ath of his father Handel secured an engagement at the Hamburg opera-house, where he soon made his mark by the ability with which, on several occasions, he conducted rehearsals.
At the age of nineteen Handel received the offer of the Lübeck organ, on condition that he would marry the daughter of the retiring organist. He went down with his friend Mattheson, who it seems had been offered the same terms. They both returned, however, in single blessedness to Hamburg.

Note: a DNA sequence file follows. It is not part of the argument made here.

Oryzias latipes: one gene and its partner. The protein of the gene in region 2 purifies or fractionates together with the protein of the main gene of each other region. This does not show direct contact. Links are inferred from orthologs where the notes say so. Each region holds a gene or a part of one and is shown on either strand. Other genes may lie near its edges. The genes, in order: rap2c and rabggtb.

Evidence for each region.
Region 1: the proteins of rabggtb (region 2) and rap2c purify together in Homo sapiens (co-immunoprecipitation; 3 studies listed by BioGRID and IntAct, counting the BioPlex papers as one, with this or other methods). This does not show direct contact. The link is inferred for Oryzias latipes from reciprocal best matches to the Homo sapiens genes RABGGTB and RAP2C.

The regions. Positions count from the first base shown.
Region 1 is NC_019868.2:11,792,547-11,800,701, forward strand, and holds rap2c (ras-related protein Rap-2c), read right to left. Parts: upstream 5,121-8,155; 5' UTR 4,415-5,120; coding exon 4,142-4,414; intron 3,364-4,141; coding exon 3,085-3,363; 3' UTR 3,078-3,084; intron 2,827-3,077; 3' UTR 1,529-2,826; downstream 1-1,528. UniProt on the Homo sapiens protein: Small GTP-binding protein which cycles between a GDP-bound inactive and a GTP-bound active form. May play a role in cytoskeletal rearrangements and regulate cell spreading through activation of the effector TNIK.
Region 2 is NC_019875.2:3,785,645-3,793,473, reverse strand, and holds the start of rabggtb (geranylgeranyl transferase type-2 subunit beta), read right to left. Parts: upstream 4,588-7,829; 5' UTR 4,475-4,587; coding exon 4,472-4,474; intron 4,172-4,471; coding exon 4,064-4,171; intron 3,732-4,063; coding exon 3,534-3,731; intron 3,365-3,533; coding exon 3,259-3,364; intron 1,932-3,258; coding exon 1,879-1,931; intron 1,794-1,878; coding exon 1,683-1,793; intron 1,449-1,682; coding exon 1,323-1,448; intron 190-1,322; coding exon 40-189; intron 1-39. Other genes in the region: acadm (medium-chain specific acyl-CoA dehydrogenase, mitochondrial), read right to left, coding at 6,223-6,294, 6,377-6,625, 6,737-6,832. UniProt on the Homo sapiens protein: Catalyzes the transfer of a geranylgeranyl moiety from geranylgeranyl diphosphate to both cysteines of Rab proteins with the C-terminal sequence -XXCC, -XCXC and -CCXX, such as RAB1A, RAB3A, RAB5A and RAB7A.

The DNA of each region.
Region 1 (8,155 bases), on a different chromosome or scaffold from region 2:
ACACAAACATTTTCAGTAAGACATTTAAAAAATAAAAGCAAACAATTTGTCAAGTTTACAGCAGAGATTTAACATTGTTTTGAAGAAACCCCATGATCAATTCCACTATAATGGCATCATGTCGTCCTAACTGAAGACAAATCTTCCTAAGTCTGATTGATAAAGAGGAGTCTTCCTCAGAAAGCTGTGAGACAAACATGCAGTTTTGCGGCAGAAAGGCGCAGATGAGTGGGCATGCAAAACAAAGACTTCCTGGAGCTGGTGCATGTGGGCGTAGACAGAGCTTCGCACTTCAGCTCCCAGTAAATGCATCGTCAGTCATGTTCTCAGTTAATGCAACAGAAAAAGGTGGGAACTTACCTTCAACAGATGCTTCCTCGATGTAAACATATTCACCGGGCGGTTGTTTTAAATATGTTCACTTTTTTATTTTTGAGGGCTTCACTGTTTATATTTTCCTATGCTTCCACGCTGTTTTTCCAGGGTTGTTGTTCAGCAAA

Though the Lübeck maiden had stirred no bad blood between them, musical rivalry did. A dispute in the theatre resulted in a duel. The only thing that saved. Handel's life was a great brass button that shivered his antagonist's point, when they were parted to become firm friends again.
While at Hamburg Handel's first two operas were composed, "Almira" and "Nero." Both of these were founded on dark tales of crime and sorrow, and, in spite of some beautiful airs and clever instrumentation, were musical failures, as might be expected.